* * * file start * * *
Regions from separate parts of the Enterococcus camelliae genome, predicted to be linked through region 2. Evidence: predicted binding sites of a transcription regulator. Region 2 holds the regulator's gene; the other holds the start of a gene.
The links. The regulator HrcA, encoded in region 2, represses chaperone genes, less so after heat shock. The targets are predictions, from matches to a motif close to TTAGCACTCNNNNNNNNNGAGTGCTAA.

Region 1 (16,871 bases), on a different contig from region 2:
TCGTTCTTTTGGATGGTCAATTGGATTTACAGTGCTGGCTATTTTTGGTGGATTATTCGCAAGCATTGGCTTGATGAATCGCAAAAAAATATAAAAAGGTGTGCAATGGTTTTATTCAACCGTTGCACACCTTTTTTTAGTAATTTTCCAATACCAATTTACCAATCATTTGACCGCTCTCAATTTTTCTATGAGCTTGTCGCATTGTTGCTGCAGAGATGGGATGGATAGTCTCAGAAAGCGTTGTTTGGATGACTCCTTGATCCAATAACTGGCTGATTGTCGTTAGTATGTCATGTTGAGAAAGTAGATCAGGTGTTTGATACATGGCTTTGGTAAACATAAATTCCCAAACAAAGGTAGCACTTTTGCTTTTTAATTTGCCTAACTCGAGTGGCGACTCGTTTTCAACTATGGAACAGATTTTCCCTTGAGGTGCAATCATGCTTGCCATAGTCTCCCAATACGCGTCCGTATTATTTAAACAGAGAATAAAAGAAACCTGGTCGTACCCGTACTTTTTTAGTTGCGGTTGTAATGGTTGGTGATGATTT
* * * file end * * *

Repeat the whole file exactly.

Regions from separate parts of the Enterococcus camelliae genome, predicted to be linked through region 2. Evidence: predicted binding sites of a transcription regulator. Region 2 holds the regulator's gene; the other holds the start of a gene.
The links. The regulator HrcA, encoded in region 2, represses chaperone genes, less so after heat shock. The targets are predictions, from matches to a motif close to TTAGCACTCNNNNNNNNNGAGTGCTAA.

Region 1 (16,871 bases), on a different contig from region 2:
TCGTTCTTTTGGATGGTCAATTGGATTTACAGTGCTGGCTATTTTTGGTGGATTATTCGCAAGCATTGGCTTGATGAATCGCAAAAAAATATAAAAAGGTGTGCAATGGTTTTATTCAACCGTTGCACACCTTTTTTTAGTAATTTTCCAATACCAATTTACCAATCATTTGACCGCTCTCAATTTTTCTATGAGCTTGTCGCATTGTTGCTGCAGAGATGGGATGGATAGTCTCAGAAAGCGTTGTTTGGATGACTCCTTGATCCAATAACTGGCTGATTGTCGTTAGTATGTCATGTTGAGAAAGTAGATCAGGTGTTTGATACATGGCTTTGGTAAACATAAATTCCCAAACAAAGGTAGCACTTTTGCTTTTTAATTTGCCTAACTCGAGTGGCGACTCGTTTTCAACTATGGAACAGATTTTCCCTTGAGGTGCAATCATGCTTGCCATAGTCTCCCAATACGCGTCCGTATTATTTAAACAGAGAATAAAAGAAACCTGGTCGTACCCGTACTTTTTTAGTTGCGGTTGTAATGGTTGGTGATGATTT